What Is Gut Flora

by Dr. Deepak Parrakal (MS, MBBS) last updated -

While we have all been bombarded through the various sources on the internet, print and media about the beneficial effects of various “healthy” diets, have you ever stopped to think about how or why this might be the case? Is this because of a direct effect of the components of the diet on the various body functions? It turns out that some of this may be mediated by the effects of diet on the various residents in our gut, also known as our gut flora.

So, who are these residents in our gut? Let’s find out.

What Is Gut Flora?

Gut flora, also known as gastrointestinal flora, are the various microbes in our bodies (microbiome). They number more than 10 times the number of cells in the human body, up to 100 trillion cells. They also encode 100 times the number of genes (the metagenome) that a human possesses (the genome). In the human gut microbiome, while over 99% of the genes are bacterial, there are also fungi and viruses. [1] [2]

Gut flora, also known as gastrointestinal flora, are the various microbes in our bodies.

How does Diet Impact the Gut Flora?

The phrase ‘You Are What You Eat’ should perhaps be now modified to ‘Your microbiome is what you eat’. More than one study has shown that a ‘western diet’ rich in protein and animal fat is associated with a predominance of a bacterial species named Bacteroides while those on a more agrarian diet richer in carbohydrates tend to show a predominance of a bacterial species named Prevotella. [3] [4]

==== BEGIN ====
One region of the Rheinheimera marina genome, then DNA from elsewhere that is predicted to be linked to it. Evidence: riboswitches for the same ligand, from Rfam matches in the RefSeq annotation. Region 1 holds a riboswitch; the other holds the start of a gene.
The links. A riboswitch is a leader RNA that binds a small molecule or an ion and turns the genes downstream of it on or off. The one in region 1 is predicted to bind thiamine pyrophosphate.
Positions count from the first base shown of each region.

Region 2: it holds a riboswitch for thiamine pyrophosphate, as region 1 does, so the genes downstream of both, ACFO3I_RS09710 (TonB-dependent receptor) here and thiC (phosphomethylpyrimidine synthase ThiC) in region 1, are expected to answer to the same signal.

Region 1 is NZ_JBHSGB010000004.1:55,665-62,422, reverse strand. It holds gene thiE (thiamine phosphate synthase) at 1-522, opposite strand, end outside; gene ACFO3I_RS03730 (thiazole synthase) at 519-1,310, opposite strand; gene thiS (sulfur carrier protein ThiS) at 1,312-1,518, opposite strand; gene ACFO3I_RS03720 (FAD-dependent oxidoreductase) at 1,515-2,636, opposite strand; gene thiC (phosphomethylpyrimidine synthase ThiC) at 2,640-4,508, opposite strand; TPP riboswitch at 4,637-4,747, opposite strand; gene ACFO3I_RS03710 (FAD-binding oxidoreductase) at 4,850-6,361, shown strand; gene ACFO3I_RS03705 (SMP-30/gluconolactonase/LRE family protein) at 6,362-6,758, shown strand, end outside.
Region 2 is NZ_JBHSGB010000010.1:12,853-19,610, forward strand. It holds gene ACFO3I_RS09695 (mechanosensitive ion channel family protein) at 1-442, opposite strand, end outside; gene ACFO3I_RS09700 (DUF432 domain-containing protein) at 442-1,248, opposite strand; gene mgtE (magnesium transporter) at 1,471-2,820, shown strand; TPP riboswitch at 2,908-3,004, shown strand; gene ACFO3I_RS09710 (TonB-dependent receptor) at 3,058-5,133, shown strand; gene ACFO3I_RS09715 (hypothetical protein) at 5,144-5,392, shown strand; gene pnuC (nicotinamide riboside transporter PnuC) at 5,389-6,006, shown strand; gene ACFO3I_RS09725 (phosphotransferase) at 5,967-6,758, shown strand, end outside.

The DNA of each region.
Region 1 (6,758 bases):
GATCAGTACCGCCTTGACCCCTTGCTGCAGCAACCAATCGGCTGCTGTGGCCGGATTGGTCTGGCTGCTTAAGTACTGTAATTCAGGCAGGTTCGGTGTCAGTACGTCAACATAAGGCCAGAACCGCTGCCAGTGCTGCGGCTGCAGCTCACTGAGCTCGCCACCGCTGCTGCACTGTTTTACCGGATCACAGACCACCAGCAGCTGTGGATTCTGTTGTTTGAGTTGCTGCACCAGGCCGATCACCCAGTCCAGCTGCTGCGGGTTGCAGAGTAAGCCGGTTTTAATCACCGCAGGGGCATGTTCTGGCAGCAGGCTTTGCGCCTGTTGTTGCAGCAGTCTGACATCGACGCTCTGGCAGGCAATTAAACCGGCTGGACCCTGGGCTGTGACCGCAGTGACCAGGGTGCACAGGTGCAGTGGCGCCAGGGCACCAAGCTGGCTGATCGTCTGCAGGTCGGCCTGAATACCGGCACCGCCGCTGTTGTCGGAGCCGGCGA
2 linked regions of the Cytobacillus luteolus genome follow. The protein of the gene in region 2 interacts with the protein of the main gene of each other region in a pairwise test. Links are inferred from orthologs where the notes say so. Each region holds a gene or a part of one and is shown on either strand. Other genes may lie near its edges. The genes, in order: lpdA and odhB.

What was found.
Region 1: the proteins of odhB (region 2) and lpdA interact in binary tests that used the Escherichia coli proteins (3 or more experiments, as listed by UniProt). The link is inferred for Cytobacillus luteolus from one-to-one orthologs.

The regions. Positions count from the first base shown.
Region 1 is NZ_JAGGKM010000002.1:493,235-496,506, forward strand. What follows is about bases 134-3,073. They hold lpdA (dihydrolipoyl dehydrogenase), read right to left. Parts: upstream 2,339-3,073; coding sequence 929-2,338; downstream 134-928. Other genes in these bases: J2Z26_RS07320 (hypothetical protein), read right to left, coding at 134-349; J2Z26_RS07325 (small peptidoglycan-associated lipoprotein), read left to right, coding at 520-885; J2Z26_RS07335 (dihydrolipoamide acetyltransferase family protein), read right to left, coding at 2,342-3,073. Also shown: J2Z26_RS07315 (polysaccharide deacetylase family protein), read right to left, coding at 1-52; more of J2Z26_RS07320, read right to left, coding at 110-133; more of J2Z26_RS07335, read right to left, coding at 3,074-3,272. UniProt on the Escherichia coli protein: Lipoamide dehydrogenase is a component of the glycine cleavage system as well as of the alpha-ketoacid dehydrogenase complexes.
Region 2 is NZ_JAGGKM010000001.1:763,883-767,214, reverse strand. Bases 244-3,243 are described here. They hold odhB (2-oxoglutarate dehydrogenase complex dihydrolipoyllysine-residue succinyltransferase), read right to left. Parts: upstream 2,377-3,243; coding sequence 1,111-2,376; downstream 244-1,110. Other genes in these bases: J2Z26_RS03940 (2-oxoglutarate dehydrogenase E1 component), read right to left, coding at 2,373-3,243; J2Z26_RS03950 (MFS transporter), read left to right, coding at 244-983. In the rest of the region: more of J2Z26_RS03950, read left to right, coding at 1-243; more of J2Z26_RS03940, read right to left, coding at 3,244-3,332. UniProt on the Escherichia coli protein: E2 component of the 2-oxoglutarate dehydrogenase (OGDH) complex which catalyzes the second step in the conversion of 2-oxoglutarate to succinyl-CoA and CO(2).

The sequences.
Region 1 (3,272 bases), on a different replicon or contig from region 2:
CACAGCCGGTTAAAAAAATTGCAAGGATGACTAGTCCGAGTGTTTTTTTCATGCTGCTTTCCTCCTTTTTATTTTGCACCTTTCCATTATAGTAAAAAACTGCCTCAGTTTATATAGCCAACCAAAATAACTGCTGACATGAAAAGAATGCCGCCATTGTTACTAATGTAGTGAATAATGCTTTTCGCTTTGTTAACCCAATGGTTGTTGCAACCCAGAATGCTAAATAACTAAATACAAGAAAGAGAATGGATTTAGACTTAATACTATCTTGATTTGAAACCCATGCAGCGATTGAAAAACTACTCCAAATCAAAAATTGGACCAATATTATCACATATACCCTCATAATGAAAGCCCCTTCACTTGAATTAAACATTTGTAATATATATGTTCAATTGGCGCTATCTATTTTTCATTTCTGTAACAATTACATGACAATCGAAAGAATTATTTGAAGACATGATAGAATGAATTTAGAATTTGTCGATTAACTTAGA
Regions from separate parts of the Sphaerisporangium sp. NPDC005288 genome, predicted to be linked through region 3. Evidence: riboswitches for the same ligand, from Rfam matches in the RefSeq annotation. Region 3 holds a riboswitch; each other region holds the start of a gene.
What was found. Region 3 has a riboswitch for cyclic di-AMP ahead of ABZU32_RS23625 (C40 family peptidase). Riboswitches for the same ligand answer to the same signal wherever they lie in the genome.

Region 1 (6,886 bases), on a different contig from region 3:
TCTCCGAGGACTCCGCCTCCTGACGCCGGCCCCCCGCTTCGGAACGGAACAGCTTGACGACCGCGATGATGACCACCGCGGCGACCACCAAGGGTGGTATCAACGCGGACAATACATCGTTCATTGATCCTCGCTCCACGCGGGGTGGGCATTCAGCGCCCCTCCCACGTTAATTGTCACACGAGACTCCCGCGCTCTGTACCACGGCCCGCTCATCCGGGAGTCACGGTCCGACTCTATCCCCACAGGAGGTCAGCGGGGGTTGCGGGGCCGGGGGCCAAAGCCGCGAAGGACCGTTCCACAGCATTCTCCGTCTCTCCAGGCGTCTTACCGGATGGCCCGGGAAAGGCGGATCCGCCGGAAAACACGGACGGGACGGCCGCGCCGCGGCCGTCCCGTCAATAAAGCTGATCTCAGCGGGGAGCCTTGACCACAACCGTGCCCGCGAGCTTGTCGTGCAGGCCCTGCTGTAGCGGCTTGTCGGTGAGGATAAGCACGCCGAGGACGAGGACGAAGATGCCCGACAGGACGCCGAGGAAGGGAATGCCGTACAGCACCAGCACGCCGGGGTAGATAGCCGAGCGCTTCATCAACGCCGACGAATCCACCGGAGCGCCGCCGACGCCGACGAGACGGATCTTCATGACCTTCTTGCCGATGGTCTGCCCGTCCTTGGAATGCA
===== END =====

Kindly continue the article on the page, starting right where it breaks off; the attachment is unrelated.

Why Does Flora Matter?

It is postulated that the various components of the microbiome tend to be in a state of balance in a healthy individual. When this balance gets disturbed, this has been termed as ‘dysbiosis’. This ‘dysbiosis’ is usually associated with many diseases of the ‘modern age’ including obesity, diabetes, inflammatory bowel disease (IBD) and cardiovascular diseases. [5] [6] [7]

While studies have started showing the differences in microbiome with the various dietary components, it is still early to suggest that changing one’s diet alone would be the only way to change towards less ‘dysbiosis’. This is because we still do not have an agreement on what is truly a ‘healthy microbiome’. Additionally, recent studies have also shown that the immediate environment that one resides in may impact the microbiome with changes seen soon after immigration to a western country. That said, it would make sense to adopt a healthier diet that is lower in animal fat and more grain-based sources of proteins while research evolves towards more specific answers in the years and decades to come. [8]

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About the Author

Dr. Deepak Parakkal, MBBS, MS, is a board-certified gastroenterologist and Assistant Professor of Medicine at Washington University in St. Louis School of Medicine, USA. He completed his fellowships in gastroenterology and inflammatory bowel diseases (IBD) at Mayo Clinic in Rochester, MN, USA. His research has focused on refining non-invasive tools to assess disease activity and response to therapy in IBD using Magnetic Resonance Imaging and multi-omics biomarker discovery approaches.

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